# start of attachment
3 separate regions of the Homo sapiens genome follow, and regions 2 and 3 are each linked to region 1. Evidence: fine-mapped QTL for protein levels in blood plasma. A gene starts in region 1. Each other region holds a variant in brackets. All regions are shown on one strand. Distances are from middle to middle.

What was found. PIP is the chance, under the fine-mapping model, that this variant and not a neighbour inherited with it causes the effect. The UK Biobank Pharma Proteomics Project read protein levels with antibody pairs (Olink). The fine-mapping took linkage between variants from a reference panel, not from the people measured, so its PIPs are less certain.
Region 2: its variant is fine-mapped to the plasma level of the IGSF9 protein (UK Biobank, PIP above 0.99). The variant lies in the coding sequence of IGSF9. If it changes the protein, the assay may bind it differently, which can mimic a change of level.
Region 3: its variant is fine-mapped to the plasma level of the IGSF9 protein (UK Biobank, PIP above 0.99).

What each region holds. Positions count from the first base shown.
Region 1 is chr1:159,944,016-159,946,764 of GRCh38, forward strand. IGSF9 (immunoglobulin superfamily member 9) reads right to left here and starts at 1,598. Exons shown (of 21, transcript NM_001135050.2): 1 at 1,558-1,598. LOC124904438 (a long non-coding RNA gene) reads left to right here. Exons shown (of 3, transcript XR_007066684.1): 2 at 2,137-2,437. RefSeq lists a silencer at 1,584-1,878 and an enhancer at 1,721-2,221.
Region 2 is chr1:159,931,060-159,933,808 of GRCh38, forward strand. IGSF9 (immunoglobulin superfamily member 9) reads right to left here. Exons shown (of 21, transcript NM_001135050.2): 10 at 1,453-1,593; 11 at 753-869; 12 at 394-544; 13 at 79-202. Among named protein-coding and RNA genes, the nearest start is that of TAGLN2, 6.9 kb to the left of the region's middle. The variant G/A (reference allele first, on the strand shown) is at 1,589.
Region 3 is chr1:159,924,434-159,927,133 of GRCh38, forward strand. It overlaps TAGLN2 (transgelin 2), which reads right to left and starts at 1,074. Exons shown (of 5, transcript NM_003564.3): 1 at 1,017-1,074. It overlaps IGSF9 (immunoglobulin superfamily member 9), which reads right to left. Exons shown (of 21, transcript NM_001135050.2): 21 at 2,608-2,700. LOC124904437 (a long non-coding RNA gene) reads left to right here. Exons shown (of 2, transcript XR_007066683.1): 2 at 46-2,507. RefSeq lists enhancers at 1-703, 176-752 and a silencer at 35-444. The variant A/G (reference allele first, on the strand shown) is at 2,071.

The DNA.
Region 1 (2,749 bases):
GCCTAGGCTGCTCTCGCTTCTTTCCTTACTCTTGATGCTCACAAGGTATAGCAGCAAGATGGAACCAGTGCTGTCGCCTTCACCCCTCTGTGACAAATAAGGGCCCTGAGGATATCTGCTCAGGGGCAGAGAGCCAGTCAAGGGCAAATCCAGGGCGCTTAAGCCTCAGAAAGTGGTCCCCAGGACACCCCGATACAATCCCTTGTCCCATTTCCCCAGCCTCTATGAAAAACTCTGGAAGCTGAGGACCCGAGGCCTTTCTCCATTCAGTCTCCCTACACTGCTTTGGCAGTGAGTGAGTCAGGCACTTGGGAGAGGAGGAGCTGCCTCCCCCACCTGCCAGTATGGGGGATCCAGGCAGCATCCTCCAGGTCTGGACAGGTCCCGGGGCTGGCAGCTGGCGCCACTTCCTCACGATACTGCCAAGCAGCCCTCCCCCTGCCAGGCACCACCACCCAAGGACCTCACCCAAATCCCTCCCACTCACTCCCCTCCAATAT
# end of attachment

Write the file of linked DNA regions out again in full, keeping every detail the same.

3 separate regions of the Homo sapiens genome follow, and regions 2 and 3 are each linked to region 1. Evidence: fine-mapped QTL for protein levels in blood plasma. A gene starts in region 1. Each other region holds a variant in brackets. All regions are shown on one strand. Distances are from middle to middle.

What was found. PIP is the chance, under the fine-mapping model, that this variant and not a neighbour inherited with it causes the effect. The UK Biobank Pharma Proteomics Project read protein levels with antibody pairs (Olink). The fine-mapping took linkage between variants from a reference panel, not from the people measured, so its PIPs are less certain.
Region 2: its variant is fine-mapped to the plasma level of the IGSF9 protein (UK Biobank, PIP above 0.99). The variant lies in the coding sequence of IGSF9. If it changes the protein, the assay may bind it differently, which can mimic a change of level.
Region 3: its variant is fine-mapped to the plasma level of the IGSF9 protein (UK Biobank, PIP above 0.99).

What each region holds. Positions count from the first base shown.
Region 1 is chr1:159,944,016-159,946,764 of GRCh38, forward strand. IGSF9 (immunoglobulin superfamily member 9) reads right to left here and starts at 1,598. Exons shown (of 21, transcript NM_001135050.2): 1 at 1,558-1,598. LOC124904438 (a long non-coding RNA gene) reads left to right here. Exons shown (of 3, transcript XR_007066684.1): 2 at 2,137-2,437. RefSeq lists a silencer at 1,584-1,878 and an enhancer at 1,721-2,221.
Region 2 is chr1:159,931,060-159,933,808 of GRCh38, forward strand. IGSF9 (immunoglobulin superfamily member 9) reads right to left here. Exons shown (of 21, transcript NM_001135050.2): 10 at 1,453-1,593; 11 at 753-869; 12 at 394-544; 13 at 79-202. Among named protein-coding and RNA genes, the nearest start is that of TAGLN2, 6.9 kb to the left of the region's middle. The variant G/A (reference allele first, on the strand shown) is at 1,589.
Region 3 is chr1:159,924,434-159,927,133 of GRCh38, forward strand. It overlaps TAGLN2 (transgelin 2), which reads right to left and starts at 1,074. Exons shown (of 5, transcript NM_003564.3): 1 at 1,017-1,074. It overlaps IGSF9 (immunoglobulin superfamily member 9), which reads right to left. Exons shown (of 21, transcript NM_001135050.2): 21 at 2,608-2,700. LOC124904437 (a long non-coding RNA gene) reads left to right here. Exons shown (of 2, transcript XR_007066683.1): 2 at 46-2,507. RefSeq lists enhancers at 1-703, 176-752 and a silencer at 35-444. The variant A/G (reference allele first, on the strand shown) is at 2,071.

The DNA.
Region 1 (2,749 bases):
GCCTAGGCTGCTCTCGCTTCTTTCCTTACTCTTGATGCTCACAAGGTATAGCAGCAAGATGGAACCAGTGCTGTCGCCTTCACCCCTCTGTGACAAATAAGGGCCCTGAGGATATCTGCTCAGGGGCAGAGAGCCAGTCAAGGGCAAATCCAGGGCGCTTAAGCCTCAGAAAGTGGTCCCCAGGACACCCCGATACAATCCCTTGTCCCATTTCCCCAGCCTCTATGAAAAACTCTGGAAGCTGAGGACCCGAGGCCTTTCTCCATTCAGTCTCCCTACACTGCTTTGGCAGTGAGTGAGTCAGGCACTTGGGAGAGGAGGAGCTGCCTCCCCCACCTGCCAGTATGGGGGATCCAGGCAGCATCCTCCAGGTCTGGACAGGTCCCGGGGCTGGCAGCTGGCGCCACTTCCTCACGATACTGCCAAGCAGCCCTCCCCCTGCCAGGCACCACCACCCAAGGACCTCACCCAAATCCCTCCCACTCACTCCCCTCCAATAT